Christmas is too wonderfully magnificent to be confined to one solitary, fleeting day. There is a deathless significance in this Child of Christmas, a permanent and divinely bestowed gift of God, which brings perpetual happiness, immeasurable and unspeakable, both here and hereafter.
If you have never permitted the star of faith to guide you to Bethlehem; if you have never opened the door of your heart to receive the Christ-Child; if with Herod-like determination you have steadfastly tried to stifle the glorification of the Babe in Bethlehem, I ask you to follow the lowly shepherds to that glorious Child in Mary’s arms.
Seven centuries before the heavenly messenger aroused the drowsy Judean shepherds, Isaiah, the evangelist of the Old Testament, strikes at the very heart and center of a Christ-conscious Christmas when he identifies this Christmas-Child by these five glorious names: “Wonderful, Counsellor, The Mighty God, The Everlasting Father, The Prince of Peace.”
Isaiah calls the Christ-Child, first of all, “Wonderful,” or, as we can emphatically reproduce the original, “The Miracle.” Daniel Webster was once asked whether he could understand Christ. He declared, “If I could comprehend Him, He would be no greater than myself. I feel that I need a super-human Savior.” The Christmas message is thus not an appeal to reason. Rather, it is an appeal to the truth of God’s love; it is the mystery of God’s becoming man; Divinity putting on humanity; the Creator appearing as creature; the eternal Son of God incarnate as the Son of Man.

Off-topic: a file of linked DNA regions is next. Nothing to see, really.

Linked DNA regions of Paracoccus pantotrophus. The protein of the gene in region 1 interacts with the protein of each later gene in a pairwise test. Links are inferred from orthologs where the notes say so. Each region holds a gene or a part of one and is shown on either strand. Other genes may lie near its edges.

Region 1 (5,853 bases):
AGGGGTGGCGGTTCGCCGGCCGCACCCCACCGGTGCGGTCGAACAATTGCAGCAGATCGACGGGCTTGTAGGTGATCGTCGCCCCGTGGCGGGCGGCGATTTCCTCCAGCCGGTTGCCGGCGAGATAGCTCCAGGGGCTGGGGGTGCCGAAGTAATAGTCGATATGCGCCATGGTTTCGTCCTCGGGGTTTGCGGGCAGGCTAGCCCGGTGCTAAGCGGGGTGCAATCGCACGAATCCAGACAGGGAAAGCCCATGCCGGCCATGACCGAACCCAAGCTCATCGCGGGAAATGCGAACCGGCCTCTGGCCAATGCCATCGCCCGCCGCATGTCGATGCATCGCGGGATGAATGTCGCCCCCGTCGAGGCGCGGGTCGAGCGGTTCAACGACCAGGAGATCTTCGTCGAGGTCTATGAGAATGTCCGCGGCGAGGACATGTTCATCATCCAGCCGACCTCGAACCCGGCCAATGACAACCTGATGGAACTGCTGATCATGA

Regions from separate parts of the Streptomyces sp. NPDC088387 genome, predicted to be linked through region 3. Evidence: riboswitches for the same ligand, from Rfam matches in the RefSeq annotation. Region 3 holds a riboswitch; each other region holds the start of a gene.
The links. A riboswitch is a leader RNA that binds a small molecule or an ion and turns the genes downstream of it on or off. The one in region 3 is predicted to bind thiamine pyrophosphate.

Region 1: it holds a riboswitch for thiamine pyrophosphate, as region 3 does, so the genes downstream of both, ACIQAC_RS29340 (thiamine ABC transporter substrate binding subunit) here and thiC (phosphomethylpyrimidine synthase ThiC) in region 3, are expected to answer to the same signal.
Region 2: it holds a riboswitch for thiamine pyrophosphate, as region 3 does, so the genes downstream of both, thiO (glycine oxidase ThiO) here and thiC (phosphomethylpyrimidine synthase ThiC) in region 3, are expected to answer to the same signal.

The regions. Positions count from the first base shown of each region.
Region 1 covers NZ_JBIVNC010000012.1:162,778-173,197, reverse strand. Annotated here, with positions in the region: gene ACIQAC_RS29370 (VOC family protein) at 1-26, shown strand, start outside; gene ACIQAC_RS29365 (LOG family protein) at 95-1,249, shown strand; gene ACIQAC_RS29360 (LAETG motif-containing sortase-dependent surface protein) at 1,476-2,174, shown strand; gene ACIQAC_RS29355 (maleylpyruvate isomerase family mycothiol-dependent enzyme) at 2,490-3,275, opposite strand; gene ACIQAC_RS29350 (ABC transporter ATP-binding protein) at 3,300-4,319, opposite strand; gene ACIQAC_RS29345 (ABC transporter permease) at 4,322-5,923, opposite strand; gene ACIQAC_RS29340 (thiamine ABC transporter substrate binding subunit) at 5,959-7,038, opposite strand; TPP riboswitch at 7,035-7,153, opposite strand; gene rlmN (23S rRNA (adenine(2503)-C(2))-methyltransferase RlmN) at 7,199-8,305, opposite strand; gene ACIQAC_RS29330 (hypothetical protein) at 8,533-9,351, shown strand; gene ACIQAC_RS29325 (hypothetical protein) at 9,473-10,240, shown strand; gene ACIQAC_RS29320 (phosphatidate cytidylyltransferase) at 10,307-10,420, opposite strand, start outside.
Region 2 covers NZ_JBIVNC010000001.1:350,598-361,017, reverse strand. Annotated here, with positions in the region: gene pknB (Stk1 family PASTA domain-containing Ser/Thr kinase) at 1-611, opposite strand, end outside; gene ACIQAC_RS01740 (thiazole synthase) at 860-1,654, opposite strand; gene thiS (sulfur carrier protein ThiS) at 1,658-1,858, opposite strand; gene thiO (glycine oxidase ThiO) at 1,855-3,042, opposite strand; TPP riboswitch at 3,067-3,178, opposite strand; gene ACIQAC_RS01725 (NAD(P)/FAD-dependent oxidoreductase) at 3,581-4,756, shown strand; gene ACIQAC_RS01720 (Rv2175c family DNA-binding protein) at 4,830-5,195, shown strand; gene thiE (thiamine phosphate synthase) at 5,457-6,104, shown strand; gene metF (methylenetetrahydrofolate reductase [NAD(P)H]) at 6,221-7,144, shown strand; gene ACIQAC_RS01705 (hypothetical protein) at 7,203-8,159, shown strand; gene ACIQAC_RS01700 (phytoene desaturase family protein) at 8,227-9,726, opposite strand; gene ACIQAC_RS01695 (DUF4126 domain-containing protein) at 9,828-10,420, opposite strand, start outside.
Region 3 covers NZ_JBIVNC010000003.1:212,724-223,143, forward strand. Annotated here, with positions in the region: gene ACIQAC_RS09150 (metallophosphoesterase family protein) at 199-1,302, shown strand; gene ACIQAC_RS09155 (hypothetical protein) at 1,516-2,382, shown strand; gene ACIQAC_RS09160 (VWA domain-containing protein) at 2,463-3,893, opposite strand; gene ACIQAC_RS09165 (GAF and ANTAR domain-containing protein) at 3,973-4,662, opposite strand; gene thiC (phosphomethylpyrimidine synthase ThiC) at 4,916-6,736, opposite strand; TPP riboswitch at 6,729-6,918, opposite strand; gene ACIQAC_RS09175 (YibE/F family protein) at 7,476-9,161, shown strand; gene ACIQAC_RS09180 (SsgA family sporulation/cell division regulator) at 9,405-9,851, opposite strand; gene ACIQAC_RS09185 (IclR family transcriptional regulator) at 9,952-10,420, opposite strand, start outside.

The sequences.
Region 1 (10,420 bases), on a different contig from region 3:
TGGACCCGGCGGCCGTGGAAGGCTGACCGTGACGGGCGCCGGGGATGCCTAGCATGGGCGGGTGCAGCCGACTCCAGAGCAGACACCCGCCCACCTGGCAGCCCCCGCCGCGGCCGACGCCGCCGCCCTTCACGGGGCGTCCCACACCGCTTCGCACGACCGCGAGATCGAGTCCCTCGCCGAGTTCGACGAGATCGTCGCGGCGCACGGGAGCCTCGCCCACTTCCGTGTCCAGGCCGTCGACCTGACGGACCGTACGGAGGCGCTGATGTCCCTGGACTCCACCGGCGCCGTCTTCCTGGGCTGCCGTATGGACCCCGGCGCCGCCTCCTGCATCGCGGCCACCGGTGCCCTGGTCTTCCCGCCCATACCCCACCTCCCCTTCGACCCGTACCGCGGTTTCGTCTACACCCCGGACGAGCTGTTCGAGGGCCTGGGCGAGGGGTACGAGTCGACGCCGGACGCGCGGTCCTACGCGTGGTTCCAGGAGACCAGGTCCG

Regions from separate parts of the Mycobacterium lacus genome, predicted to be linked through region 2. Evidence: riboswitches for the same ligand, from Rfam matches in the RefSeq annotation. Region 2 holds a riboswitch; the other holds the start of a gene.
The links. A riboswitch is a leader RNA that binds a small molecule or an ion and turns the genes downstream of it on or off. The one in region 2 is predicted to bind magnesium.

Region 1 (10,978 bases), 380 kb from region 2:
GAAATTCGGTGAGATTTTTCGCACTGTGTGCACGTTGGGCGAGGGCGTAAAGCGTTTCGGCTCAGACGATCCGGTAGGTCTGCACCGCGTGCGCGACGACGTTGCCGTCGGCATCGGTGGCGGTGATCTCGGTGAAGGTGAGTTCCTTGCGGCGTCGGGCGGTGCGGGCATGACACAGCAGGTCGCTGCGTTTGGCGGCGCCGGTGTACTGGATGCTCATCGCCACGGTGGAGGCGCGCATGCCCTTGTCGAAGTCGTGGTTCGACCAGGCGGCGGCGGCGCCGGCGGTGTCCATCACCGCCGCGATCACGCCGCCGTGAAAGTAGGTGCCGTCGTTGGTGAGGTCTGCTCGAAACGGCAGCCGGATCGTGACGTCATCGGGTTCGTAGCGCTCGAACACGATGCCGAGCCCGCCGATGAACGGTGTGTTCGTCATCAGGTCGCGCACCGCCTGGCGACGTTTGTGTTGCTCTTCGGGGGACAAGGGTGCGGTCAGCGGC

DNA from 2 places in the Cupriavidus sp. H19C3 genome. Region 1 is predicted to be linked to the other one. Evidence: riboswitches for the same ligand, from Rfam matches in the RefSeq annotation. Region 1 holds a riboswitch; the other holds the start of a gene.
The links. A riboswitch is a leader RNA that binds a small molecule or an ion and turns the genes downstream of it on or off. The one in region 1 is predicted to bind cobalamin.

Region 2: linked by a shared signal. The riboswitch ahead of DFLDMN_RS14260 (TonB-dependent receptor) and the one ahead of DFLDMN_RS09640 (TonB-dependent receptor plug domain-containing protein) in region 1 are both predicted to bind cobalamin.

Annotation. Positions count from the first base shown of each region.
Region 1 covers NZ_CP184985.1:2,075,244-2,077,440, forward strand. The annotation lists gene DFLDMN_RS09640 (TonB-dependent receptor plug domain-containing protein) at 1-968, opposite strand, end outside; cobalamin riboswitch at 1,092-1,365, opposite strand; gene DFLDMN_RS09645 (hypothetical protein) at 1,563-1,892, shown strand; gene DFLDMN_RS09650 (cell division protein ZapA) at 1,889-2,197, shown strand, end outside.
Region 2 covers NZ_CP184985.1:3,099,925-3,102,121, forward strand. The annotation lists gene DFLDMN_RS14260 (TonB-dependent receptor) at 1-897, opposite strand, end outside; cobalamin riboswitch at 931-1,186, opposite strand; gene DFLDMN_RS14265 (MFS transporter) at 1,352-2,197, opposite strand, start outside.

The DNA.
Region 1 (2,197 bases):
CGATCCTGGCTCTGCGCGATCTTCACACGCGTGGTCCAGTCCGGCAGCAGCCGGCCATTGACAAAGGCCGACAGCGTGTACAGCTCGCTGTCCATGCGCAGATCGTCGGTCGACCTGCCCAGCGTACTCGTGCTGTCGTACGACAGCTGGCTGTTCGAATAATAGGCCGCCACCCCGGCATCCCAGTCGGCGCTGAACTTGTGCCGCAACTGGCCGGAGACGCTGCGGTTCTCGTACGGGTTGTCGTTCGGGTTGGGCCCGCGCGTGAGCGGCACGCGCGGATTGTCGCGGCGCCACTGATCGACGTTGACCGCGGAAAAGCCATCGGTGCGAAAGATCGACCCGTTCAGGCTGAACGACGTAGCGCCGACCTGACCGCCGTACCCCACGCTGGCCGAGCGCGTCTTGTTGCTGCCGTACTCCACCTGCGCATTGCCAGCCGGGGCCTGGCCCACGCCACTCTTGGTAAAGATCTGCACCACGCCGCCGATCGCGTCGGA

This Babe in the manger is the super-human solution to the great and universal problem of sin. When the stern demand of God’s holiness tells you, “The soul that sinneth, it shall die” (Ezekiel 18:4); when it continues, “All have sinned” (Romans 3:23); and when it points the finger of accusation at you, “Thou art the man” (2 Samuel 12:7)—then to every one who humbly and gratefully accepts Him for who He is, the wonder of wonders is accomplished, and they are all assured of this: “He shall save His people from their sins” (Matthew 1:21). Here is the glorious wonder of this wonderful Child—there is no sin too great, no offense too vile, no wrong too oppressive to be removed freely and completely and for all time by His priceless, deathless love.
The second blessed name is “Counsellor.” I believe that for many, the need of a capable, competent counsellor has never been as great as it is today. You who have gone on year after year with a smug sense of self-satisfaction and with a good deal of confidence in your money power, your brain power, your social power, but who have found that this house of cards in which you have enshrined your happiness has been puffed over by bank failures, financial reverses, and unemployment, and who now look around for someone and something that can lift you out of the labyrinth of hopelessness and helplessness—you can find a divine Counsellor today in Bethlehem.